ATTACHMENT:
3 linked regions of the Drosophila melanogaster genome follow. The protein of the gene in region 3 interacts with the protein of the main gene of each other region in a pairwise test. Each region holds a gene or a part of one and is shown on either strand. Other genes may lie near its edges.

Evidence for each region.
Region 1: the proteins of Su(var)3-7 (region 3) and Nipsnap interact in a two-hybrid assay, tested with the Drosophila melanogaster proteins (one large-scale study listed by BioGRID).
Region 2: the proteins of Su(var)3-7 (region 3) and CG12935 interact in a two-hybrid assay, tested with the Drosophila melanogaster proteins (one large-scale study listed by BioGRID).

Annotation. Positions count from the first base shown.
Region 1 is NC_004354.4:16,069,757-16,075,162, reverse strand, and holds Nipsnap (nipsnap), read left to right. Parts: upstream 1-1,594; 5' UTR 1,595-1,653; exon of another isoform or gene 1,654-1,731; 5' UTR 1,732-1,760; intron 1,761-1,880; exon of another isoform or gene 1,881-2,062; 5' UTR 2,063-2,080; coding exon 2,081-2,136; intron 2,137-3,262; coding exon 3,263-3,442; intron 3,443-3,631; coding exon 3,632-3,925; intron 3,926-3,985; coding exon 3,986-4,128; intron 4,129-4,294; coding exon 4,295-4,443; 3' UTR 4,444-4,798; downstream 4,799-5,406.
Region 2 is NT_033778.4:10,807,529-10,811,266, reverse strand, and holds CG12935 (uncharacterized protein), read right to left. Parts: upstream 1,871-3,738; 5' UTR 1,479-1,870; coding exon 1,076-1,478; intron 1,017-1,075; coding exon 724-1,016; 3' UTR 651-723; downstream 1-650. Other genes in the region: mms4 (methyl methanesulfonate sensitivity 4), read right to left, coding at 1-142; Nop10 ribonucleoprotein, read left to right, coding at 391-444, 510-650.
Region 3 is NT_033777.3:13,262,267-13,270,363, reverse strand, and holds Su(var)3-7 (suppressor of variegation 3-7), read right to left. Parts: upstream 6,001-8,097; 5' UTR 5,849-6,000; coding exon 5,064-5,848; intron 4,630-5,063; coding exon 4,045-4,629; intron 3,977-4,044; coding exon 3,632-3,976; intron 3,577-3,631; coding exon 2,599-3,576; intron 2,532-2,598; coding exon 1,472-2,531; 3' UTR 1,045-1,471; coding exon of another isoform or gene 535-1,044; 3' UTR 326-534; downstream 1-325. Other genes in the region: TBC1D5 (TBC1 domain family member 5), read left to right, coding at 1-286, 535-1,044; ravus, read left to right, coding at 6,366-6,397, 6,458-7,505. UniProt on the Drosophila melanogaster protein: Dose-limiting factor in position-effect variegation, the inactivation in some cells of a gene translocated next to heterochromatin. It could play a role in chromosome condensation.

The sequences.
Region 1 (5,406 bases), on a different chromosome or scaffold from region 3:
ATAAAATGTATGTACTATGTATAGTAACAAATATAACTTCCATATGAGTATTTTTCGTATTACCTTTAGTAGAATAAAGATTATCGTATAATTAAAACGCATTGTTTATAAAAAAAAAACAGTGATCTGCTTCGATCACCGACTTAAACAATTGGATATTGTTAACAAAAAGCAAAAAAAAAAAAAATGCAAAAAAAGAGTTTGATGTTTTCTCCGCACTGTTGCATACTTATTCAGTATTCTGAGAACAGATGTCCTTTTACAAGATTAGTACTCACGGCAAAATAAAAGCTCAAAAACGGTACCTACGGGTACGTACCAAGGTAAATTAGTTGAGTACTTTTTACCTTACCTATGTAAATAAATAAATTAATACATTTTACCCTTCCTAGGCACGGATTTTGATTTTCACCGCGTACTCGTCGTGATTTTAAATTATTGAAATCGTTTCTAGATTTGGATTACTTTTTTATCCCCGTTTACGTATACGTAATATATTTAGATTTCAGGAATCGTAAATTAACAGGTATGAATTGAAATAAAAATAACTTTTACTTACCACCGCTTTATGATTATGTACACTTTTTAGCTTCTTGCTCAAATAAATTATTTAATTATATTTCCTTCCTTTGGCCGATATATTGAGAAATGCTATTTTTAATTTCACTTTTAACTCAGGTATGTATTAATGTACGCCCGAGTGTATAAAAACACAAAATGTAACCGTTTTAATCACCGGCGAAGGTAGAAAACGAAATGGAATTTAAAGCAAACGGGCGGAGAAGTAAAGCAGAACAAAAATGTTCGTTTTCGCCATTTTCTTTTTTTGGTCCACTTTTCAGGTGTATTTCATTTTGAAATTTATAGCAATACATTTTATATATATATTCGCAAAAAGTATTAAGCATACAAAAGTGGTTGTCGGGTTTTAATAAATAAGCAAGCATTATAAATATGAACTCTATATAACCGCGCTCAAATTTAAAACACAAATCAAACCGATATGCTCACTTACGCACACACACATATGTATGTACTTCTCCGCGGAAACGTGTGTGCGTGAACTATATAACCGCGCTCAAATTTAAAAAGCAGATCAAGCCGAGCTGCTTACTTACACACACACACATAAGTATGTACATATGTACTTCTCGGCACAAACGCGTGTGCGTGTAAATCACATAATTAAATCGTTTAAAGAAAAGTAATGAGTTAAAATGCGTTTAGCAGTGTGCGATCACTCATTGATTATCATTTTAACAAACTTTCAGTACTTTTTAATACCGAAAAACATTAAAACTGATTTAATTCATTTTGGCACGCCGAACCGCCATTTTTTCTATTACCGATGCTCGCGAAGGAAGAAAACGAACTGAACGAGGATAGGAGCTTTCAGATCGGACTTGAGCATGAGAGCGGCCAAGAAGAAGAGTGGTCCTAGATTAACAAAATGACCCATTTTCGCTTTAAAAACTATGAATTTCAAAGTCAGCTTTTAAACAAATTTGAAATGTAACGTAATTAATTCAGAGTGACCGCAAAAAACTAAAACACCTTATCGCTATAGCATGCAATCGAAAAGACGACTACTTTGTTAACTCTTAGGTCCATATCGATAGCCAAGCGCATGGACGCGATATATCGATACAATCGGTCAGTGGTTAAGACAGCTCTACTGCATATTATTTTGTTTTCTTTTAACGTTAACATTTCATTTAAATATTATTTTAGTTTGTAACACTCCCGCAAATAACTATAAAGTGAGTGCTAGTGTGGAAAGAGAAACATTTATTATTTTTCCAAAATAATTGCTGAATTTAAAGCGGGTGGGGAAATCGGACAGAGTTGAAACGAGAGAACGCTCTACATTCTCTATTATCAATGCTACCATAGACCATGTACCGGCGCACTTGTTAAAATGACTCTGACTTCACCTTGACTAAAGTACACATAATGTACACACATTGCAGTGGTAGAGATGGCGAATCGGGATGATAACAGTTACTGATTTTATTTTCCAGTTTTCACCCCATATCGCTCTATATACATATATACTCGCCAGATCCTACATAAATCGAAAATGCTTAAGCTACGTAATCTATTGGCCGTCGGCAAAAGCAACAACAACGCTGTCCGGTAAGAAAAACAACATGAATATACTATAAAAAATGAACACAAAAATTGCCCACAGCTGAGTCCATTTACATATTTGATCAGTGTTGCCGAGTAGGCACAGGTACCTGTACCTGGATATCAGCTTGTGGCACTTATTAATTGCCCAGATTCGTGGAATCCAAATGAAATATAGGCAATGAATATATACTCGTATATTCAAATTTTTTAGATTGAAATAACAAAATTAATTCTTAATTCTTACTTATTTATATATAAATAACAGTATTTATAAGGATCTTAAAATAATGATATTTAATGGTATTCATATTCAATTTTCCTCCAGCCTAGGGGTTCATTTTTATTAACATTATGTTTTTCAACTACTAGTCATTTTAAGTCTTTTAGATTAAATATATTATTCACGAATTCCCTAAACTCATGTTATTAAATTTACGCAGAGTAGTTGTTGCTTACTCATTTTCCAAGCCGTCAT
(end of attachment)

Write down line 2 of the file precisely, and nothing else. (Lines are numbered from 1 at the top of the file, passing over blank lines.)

Evidence for each region.